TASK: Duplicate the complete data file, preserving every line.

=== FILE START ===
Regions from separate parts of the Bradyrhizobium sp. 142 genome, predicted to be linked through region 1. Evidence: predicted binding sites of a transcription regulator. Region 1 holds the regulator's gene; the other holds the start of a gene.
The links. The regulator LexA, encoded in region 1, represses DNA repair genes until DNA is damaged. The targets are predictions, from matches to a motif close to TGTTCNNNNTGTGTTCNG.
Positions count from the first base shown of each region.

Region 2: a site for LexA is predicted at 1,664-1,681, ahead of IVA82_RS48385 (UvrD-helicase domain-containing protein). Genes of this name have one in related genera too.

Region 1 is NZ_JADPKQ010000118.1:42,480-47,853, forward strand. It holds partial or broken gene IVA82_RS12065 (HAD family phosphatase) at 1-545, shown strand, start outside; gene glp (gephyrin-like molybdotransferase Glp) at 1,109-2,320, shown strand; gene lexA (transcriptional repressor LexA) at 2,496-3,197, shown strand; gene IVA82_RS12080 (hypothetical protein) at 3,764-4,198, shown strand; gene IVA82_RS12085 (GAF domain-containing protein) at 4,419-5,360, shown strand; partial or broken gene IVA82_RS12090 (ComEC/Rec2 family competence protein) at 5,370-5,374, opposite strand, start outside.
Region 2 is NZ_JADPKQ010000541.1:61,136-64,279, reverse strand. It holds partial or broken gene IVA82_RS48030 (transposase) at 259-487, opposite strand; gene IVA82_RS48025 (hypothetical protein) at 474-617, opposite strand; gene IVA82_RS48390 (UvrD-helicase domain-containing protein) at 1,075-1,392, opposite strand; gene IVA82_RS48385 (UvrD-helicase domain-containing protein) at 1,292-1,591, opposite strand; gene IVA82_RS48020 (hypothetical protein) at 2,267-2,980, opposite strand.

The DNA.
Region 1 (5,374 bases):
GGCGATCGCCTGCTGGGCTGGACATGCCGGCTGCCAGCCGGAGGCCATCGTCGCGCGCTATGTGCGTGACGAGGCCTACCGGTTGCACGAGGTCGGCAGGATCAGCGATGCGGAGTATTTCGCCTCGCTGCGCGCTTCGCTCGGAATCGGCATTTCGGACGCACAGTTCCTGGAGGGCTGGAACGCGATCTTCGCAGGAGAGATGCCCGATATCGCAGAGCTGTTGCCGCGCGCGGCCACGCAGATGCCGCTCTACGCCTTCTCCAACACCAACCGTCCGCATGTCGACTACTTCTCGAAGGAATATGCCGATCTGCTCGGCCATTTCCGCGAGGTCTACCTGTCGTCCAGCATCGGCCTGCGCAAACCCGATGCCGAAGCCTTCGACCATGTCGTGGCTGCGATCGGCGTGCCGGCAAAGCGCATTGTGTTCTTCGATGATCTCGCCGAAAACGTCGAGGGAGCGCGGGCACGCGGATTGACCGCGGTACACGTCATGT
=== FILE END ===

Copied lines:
Regions from separate parts of the Bradyrhizobium sp. 142 genome, predicted to be linked through region 1. Evidence: predicted binding sites of a transcription regulator. Region 1 holds the regulator's gene; the other holds the start of a gene.
The links. The regulator LexA, encoded in region 1, represses DNA repair genes until DNA is damaged. The targets are predictions, from matches to a motif close to TGTTCNNNNTGTGTTCNG.
Positions count from the first base shown of each region.

Region 2: a site for LexA is predicted at 1,664-1,681, ahead of IVA82_RS48385 (UvrD-helicase domain-containing protein). Genes of this name have one in related genera too.

Region 1 is NZ_JADPKQ010000118.1:42,480-47,853, forward strand. It holds partial or broken gene IVA82_RS12065 (HAD family phosphatase) at 1-545, shown strand, start outside; gene glp (gephyrin-like molybdotransferase Glp) at 1,109-2,320, shown strand; gene lexA (transcriptional repressor LexA) at 2,496-3,197, shown strand; gene IVA82_RS12080 (hypothetical protein) at 3,764-4,198, shown strand; gene IVA82_RS12085 (GAF domain-containing protein) at 4,419-5,360, shown strand; partial or broken gene IVA82_RS12090 (ComEC/Rec2 family competence protein) at 5,370-5,374, opposite strand, start outside.
Region 2 is NZ_JADPKQ010000541.1:61,136-64,279, reverse strand. It holds partial or broken gene IVA82_RS48030 (transposase) at 259-487, opposite strand; gene IVA82_RS48025 (hypothetical protein) at 474-617, opposite strand; gene IVA82_RS48390 (UvrD-helicase domain-containing protein) at 1,075-1,392, opposite strand; gene IVA82_RS48385 (UvrD-helicase domain-containing protein) at 1,292-1,591, opposite strand; gene IVA82_RS48020 (hypothetical protein) at 2,267-2,980, opposite strand.

The DNA.
Region 1 (5,374 bases):
GGCGATCGCCTGCTGGGCTGGACATGCCGGCTGCCAGCCGGAGGCCATCGTCGCGCGCTATGTGCGTGACGAGGCCTACCGGTTGCACGAGGTCGGCAGGATCAGCGATGCGGAGTATTTCGCCTCGCTGCGCGCTTCGCTCGGAATCGGCATTTCGGACGCACAGTTCCTGGAGGGCTGGAACGCGATCTTCGCAGGAGAGATGCCCGATATCGCAGAGCTGTTGCCGCGCGCGGCCACGCAGATGCCGCTCTACGCCTTCTCCAACACCAACCGTCCGCATGTCGACTACTTCTCGAAGGAATATGCCGATCTGCTCGGCCATTTCCGCGAGGTCTACCTGTCGTCCAGCATCGGCCTGCGCAAACCCGATGCCGAAGCCTTCGACCATGTCGTGGCTGCGATCGGCGTGCCGGCAAAGCGCATTGTGTTCTTCGATGATCTCGCCGAAAACGTCGAGGGAGCGCGGGCACGCGGATTGACCGCGGTACACGTCATGT